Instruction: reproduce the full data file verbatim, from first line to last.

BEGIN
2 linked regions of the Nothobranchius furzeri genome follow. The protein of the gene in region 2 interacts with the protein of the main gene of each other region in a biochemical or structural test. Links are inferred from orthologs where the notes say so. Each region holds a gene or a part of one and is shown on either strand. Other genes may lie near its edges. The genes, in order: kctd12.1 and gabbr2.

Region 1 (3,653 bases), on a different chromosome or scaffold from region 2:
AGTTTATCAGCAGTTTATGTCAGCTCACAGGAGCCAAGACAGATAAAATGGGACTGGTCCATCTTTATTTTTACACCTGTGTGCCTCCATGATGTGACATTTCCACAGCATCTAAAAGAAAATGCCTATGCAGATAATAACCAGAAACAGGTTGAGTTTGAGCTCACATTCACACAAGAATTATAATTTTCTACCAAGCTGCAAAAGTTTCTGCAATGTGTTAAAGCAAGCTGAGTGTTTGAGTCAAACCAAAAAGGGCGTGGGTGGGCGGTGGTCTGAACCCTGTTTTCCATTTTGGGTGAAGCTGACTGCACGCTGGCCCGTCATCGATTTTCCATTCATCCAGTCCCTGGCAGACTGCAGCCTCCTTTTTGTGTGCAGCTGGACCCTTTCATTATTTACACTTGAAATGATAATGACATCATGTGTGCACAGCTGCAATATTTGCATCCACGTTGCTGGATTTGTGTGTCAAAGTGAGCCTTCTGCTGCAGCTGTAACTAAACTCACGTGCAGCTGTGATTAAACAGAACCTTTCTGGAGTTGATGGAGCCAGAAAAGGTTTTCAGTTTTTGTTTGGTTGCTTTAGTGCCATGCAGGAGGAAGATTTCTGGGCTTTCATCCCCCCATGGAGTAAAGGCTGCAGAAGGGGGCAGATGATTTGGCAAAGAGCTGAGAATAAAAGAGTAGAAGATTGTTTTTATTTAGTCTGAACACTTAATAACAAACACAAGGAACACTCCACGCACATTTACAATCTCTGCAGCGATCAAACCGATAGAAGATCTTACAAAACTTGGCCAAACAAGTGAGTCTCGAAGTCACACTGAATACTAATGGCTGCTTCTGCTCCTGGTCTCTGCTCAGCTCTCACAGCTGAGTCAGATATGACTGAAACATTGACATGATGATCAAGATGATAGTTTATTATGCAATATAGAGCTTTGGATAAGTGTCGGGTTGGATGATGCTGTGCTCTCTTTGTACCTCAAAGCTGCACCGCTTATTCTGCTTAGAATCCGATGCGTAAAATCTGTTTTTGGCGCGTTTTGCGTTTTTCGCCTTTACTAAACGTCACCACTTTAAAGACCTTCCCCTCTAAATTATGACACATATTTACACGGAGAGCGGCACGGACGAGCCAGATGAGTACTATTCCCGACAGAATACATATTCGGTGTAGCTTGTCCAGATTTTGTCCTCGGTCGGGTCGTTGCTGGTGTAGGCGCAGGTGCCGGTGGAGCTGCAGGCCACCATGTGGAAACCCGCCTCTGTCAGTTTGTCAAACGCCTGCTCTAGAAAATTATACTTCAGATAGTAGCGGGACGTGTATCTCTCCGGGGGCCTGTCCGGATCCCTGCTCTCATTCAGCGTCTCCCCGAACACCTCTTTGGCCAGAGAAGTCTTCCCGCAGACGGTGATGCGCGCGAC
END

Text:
2 linked regions of the Nothobranchius furzeri genome follow. The protein of the gene in region 2 interacts with the protein of the main gene of each other region in a biochemical or structural test. Links are inferred from orthologs where the notes say so. Each region holds a gene or a part of one and is shown on either strand. Other genes may lie near its edges. The genes, in order: kctd12.1 and gabbr2.

Region 1 (3,653 bases), on a different chromosome or scaffold from region 2:
AGTTTATCAGCAGTTTATGTCAGCTCACAGGAGCCAAGACAGATAAAATGGGACTGGTCCATCTTTATTTTTACACCTGTGTGCCTCCATGATGTGACATTTCCACAGCATCTAAAAGAAAATGCCTATGCAGATAATAACCAGAAACAGGTTGAGTTTGAGCTCACATTCACACAAGAATTATAATTTTCTACCAAGCTGCAAAAGTTTCTGCAATGTGTTAAAGCAAGCTGAGTGTTTGAGTCAAACCAAAAAGGGCGTGGGTGGGCGGTGGTCTGAACCCTGTTTTCCATTTTGGGTGAAGCTGACTGCACGCTGGCCCGTCATCGATTTTCCATTCATCCAGTCCCTGGCAGACTGCAGCCTCCTTTTTGTGTGCAGCTGGACCCTTTCATTATTTACACTTGAAATGATAATGACATCATGTGTGCACAGCTGCAATATTTGCATCCACGTTGCTGGATTTGTGTGTCAAAGTGAGCCTTCTGCTGCAGCTGTAACTAAACTCACGTGCAGCTGTGATTAAACAGAACCTTTCTGGAGTTGATGGAGCCAGAAAAGGTTTTCAGTTTTTGTTTGGTTGCTTTAGTGCCATGCAGGAGGAAGATTTCTGGGCTTTCATCCCCCCATGGAGTAAAGGCTGCAGAAGGGGGCAGATGATTTGGCAAAGAGCTGAGAATAAAAGAGTAGAAGATTGTTTTTATTTAGTCTGAACACTTAATAACAAACACAAGGAACACTCCACGCACATTTACAATCTCTGCAGCGATCAAACCGATAGAAGATCTTACAAAACTTGGCCAAACAAGTGAGTCTCGAAGTCACACTGAATACTAATGGCTGCTTCTGCTCCTGGTCTCTGCTCAGCTCTCACAGCTGAGTCAGATATGACTGAAACATTGACATGATGATCAAGATGATAGTTTATTATGCAATATAGAGCTTTGGATAAGTGTCGGGTTGGATGATGCTGTGCTCTCTTTGTACCTCAAAGCTGCACCGCTTATTCTGCTTAGAATCCGATGCGTAAAATCTGTTTTTGGCGCGTTTTGCGTTTTTCGCCTTTACTAAACGTCACCACTTTAAAGACCTTCCCCTCTAAATTATGACACATATTTACACGGAGAGCGGCACGGACGAGCCAGATGAGTACTATTCCCGACAGAATACATATTCGGTGTAGCTTGTCCAGATTTTGTCCTCGGTCGGGTCGTTGCTGGTGTAGGCGCAGGTGCCGGTGGAGCTGCAGGCCACCATGTGGAAACCCGCCTCTGTCAGTTTGTCAAACGCCTGCTCTAGAAAATTATACTTCAGATAGTAGCGGGACGTGTATCTCTCCGGGGGCCTGTCCGGATCCCTGCTCTCATTCAGCGTCTCCCCGAACACCTCTTTGGCCAGAGAAGTCTTCCCGCAGACGGTGATGCGCGCGAC